Luckily, that most awkward of silences lasted only one interminable minute after which my father un-glassified his stare, turned to the hostess and asked in a most formal, voice, "and this here, is it the bathroom?"

Monday, March 30, 2009


I know I know my poor little blog has been neglected and as a result so have its three and a half loyal readers--one of whom is partying in Amsterdam as of this writing but never mind that.

Truth is, I didn’t ignore my blog, was just going through a sort of mulling phase for the past two months, much of which I spent in India, ostensibly vacationing. But really I was at my parents house, thinking. We’re moving back to India next year after all. I needed to look at my homeland with different eyes than that of the annual visitor.

I thought what better time to mull over things than when a life-changing event is about to take place. The main question that kept coming up then was “is this the right thing to do, move back?”

And the answer that kept coming back was yes. Because this is what matters, isn't it? My mind played upon the “what matters issue” and the answers were, I found--very few things do.

It all seemed so surprisingly simple.

On my trip one thing I noticed was that my 72 year old father seemed a bit withdrawn from us, from things in general. Maybe its just his gruff personality playing out this way.But seeing my father withdrawing from us a little I felt a cold chill. I have to be here with him, for him. My son has to be here close to this wonderful, precious man enjoying his company, playing with him, talking, learning from him while he still has the heart to give of himself. For once that chapter closes, its gone. Forever. That matters. So much.

Then there were the smaller things, more minuscule worries. We’re spoilt by America. The place that invented “May I help you”, the land of plenty, the richest country in the world. Can we cope with living in India, which is such a different world? How much does this comfort, this ease of life matter?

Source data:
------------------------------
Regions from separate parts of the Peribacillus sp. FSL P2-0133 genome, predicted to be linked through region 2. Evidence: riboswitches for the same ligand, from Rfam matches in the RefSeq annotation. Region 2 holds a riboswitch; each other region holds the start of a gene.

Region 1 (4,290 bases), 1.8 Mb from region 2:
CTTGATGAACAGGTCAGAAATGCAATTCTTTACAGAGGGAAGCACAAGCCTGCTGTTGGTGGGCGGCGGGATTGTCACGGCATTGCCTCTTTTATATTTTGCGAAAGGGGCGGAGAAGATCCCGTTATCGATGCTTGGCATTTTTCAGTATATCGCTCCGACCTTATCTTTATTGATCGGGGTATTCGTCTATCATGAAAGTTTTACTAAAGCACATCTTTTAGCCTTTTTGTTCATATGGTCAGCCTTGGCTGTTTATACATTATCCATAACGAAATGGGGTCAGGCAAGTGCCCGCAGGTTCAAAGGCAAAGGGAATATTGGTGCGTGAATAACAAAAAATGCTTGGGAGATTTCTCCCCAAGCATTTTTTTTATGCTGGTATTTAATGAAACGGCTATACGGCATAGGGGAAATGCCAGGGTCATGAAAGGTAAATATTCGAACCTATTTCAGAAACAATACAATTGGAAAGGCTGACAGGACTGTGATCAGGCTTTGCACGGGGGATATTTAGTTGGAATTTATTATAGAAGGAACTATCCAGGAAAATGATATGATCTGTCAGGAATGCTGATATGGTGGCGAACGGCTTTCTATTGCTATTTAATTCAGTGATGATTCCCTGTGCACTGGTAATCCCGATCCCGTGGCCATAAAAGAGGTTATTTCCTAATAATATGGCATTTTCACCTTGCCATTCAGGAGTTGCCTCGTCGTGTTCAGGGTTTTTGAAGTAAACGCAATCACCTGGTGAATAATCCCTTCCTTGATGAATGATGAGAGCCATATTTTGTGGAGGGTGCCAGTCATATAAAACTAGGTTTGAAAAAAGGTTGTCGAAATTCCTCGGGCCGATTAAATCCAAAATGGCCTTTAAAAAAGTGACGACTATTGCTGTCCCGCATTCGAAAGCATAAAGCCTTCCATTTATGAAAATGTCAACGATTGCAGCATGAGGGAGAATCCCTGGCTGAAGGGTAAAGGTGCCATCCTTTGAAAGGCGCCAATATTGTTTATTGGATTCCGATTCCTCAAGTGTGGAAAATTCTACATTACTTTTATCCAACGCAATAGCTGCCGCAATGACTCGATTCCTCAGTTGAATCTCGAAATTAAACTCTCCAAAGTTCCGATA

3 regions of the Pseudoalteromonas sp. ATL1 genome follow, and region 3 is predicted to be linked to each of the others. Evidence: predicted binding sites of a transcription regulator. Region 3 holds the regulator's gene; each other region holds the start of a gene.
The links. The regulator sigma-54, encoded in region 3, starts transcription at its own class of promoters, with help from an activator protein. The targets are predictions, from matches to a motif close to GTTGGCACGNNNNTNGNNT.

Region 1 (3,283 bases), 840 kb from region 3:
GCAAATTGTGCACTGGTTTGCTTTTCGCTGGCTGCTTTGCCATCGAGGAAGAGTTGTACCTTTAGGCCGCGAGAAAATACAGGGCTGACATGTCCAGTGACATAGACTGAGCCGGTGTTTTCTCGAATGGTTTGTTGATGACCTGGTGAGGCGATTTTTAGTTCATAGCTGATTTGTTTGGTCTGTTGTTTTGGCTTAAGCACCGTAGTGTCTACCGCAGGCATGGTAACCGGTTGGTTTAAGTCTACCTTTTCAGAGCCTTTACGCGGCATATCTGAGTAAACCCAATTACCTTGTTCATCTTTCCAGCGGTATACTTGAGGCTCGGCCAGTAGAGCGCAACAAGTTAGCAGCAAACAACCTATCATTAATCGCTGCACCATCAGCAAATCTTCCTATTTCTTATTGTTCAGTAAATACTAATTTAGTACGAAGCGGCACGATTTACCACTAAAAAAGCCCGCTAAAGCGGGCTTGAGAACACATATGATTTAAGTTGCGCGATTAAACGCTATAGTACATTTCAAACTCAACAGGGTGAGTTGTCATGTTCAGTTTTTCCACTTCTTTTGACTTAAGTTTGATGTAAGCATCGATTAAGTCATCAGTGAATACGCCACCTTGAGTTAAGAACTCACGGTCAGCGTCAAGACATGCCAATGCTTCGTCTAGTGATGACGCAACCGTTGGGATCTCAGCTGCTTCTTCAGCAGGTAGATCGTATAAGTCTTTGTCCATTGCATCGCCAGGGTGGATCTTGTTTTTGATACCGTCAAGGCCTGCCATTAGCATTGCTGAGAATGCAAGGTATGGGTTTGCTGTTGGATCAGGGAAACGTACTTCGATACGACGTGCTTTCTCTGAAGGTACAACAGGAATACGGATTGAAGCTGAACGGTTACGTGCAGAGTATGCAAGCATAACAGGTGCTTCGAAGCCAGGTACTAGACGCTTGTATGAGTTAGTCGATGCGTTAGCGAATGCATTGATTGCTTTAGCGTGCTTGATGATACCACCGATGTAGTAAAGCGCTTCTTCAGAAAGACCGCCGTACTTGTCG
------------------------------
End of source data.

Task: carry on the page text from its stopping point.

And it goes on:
As I mulled over this, I thought of a woman in India selling lemons from her small basket whom I'd encountered some years ago. She sat on the sidewalk in the rain hunched over her basket, a tiny frail old woman. I bought some lemons and handed her a fifty rupee note. She started to make change for me when her basket suddenly overturned slightly and several lemons rolled away onto the road. I was mortified seeing what might be her next meal or three squashed by the vehicles driving by. I thought she’d swear, be indignant, or at the very least, sad. But no! All she did was wave her hand in a 'let it go' gesture, and smile.

She looked at my face and began consoling me! “Never mind them,” she said. “What do I have to do with so much money?” I wanted to cry. I gave her the fifty and whatever money I had left in my purse but it wasn’t nearly enough for the wisdom she’d given me that day.Perspective. I think of her whenever I feel like complaining about any lack of comfort or convenience. Perspective. That matters.

Life can be simple or complicated wherever one is. Happy or unhappy. Contented or marred by discontent, I’ve realized. Simplify, simplify, Thoreau said. Reduce your wants, lower your expectations and suddenly everything seems easier, the air becomes lighter.

Saturday, January 24, 2009

Spread your legs please, thank you

I am in love with my gynie. That's my ob/gyn, not some alleyway romance I am having with the man in alladin's lamp.